MARIUS LÜSCHER | NEW SHAPES
Artist Talk I Saturday, Nov 12, 3pm
The exhibition is part of ZURICH ART NOV!, organized by Zurich Art Weekend.
Special opening hours:
Friday, Nov 11, 11am-8pm
Saturday, Nov 12, 11am-6pm
“New Shapes”, as in new forms, gestalt, constructions and figures. They are certainly new as they were recently painted by Marius Lüscher, but he associates more than that with them. In his work he is concerned with the development of novel forms, as spontaneously as thoughtfully. Indeed, Lüscher’s painting is organized in such a way that it is characterized less by surprise than by the reflected development of a thoroughly painterly expression. While until a few years ago, Lüscher placed a larger number of elements next to and on top of each other, over time he reduced these, clarified what was happening, and arrived at strong, concentrated pictorial statements.
But what do these pictorial statements mean, and even more, what do these “New Shapes” mean? By choosing an English-language term, Lüscher consciously refers to his preference for new American painting, to its unconcerned reliance on the factual and the visual persuasiveness of a picture. The “shapes” can be described by stripping away all the qualities that can be associated with forms: They do not follow any geometric rule, neither are they coherent surfaces that appear as pictorial backgrounds or as backdrops that frame any action; they don’t represent a gestalt in which the sum of their parts corresponds to a predetermined order; they are neither entities that can be related to the organic or inorganic world, nor can figures be discerned in them that ultimately exhibit anthropomorphic features.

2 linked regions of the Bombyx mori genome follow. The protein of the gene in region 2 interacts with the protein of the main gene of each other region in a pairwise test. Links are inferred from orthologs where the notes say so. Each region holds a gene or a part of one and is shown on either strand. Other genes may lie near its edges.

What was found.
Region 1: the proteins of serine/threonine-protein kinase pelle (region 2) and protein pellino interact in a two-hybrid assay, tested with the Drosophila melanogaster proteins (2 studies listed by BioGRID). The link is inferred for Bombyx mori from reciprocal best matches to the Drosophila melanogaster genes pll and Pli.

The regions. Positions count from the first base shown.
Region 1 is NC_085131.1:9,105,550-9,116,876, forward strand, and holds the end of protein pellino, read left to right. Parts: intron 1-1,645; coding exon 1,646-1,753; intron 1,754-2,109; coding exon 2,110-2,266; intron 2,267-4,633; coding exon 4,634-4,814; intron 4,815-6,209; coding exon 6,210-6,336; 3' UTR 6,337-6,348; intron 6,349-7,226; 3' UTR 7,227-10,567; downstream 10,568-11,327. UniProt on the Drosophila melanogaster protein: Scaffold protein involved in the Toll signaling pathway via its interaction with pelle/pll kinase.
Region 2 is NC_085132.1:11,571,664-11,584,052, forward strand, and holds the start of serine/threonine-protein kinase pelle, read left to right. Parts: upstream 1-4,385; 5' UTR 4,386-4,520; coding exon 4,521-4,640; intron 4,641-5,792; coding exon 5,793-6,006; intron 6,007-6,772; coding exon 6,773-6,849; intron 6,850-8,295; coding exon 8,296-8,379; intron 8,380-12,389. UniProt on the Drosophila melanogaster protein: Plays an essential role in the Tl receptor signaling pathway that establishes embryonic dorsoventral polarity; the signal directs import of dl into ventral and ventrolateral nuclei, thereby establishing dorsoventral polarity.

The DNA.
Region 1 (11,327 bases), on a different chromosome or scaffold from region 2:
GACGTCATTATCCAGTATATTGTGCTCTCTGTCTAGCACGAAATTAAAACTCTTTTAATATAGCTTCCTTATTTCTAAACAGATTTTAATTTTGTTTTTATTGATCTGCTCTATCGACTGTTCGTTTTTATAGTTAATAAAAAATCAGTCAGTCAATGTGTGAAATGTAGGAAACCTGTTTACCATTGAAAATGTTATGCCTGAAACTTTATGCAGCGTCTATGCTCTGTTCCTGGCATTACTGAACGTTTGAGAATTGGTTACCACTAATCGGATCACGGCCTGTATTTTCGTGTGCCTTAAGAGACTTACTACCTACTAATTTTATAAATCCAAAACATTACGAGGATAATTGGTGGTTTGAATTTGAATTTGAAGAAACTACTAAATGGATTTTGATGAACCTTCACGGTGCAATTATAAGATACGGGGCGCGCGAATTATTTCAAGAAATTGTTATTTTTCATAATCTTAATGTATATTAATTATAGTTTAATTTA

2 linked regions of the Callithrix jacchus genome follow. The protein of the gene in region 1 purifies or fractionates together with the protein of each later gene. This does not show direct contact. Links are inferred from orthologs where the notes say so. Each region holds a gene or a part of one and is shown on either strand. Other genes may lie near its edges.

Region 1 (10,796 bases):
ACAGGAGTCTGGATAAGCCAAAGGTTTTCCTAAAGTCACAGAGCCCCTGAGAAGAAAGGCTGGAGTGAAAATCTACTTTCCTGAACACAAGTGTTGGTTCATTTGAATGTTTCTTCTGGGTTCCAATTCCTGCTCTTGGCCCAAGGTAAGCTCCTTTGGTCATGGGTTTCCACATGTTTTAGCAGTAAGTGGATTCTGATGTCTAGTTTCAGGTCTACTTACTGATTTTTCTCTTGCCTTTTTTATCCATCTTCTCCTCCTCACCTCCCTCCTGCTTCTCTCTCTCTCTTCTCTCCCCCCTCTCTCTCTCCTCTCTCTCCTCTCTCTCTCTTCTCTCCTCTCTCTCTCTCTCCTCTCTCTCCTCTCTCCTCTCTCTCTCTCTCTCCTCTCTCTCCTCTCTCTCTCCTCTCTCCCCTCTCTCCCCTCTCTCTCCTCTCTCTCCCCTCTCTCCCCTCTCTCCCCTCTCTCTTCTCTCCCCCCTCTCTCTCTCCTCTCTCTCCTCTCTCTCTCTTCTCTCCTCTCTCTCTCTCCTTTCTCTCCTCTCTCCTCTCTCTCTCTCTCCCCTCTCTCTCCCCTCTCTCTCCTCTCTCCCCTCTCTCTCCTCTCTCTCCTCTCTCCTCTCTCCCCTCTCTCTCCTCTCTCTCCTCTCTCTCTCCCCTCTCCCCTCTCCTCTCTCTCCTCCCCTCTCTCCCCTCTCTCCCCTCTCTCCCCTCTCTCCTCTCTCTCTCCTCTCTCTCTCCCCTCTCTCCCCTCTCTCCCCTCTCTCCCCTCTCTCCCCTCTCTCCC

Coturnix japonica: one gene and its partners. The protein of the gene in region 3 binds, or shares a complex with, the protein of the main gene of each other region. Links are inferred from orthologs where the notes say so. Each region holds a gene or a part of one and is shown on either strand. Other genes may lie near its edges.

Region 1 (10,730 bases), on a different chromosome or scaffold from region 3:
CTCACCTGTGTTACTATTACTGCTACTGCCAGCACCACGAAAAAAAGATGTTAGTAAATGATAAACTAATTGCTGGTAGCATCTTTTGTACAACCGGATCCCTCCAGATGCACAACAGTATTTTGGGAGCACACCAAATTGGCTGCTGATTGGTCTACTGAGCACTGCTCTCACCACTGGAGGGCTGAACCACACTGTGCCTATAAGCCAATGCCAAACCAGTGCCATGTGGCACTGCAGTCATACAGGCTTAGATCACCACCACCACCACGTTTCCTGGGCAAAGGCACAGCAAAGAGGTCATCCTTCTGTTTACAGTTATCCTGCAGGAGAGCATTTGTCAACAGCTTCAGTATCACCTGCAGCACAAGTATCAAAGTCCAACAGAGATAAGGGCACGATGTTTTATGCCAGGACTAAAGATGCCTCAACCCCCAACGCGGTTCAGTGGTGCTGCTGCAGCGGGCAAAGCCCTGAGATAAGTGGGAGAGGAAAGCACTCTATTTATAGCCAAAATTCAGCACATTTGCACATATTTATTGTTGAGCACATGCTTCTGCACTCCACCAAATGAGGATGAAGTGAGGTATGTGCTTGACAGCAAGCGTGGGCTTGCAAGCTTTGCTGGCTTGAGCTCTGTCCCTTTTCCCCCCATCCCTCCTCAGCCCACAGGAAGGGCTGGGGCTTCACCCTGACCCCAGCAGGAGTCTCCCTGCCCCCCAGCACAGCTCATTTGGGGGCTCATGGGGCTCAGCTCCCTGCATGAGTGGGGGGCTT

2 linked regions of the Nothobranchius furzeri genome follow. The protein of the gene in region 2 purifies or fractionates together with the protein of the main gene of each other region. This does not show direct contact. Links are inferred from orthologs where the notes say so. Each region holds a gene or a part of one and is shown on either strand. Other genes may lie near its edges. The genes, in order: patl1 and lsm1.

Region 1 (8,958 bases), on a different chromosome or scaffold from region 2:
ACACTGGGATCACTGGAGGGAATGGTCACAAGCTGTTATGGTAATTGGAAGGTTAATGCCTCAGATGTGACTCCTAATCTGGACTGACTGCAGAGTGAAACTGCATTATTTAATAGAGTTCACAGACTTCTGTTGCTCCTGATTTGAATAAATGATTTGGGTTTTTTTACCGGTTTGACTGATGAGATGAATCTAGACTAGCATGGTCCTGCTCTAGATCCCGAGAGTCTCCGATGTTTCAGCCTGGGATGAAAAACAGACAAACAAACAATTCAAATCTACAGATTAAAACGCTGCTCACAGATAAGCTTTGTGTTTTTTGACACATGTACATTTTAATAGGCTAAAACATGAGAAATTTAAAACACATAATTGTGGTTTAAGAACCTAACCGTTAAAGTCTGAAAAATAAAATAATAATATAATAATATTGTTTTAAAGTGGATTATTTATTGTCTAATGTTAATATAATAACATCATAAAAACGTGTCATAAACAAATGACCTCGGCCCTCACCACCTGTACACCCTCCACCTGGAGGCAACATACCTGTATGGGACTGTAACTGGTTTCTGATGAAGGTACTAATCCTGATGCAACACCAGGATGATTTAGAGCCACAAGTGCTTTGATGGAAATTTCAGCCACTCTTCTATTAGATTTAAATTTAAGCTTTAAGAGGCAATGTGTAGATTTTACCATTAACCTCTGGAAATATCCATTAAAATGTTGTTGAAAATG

In contrast to all these repeatedly used typologies of pictorial representation, Lüscher seeks to invent something that can be defined solely in terms of painting, and as such in several respects: what we see in his new paintings are traces left by the brush on the painting surface. At first this seems simple and self-evident, but if we look at the result, it becomes apparent that this cannot be grasped in a few words. The brushstrokes are of different widths, densities, and lengths, and within the painting they always stand in relation to each other. The scope is wide—it ranges from the area-forming layered band to the sharp graphic line penetrating the picture. No brushstroke stands alone; where it breaks off, the surface opens up, but then movement is resumed and continued—not as a repetition, but rather as a transformation, a transfer to other levels and a changing expression. Nothing is strenuously asserted, everything must come together in a fluid and visually coherent manner.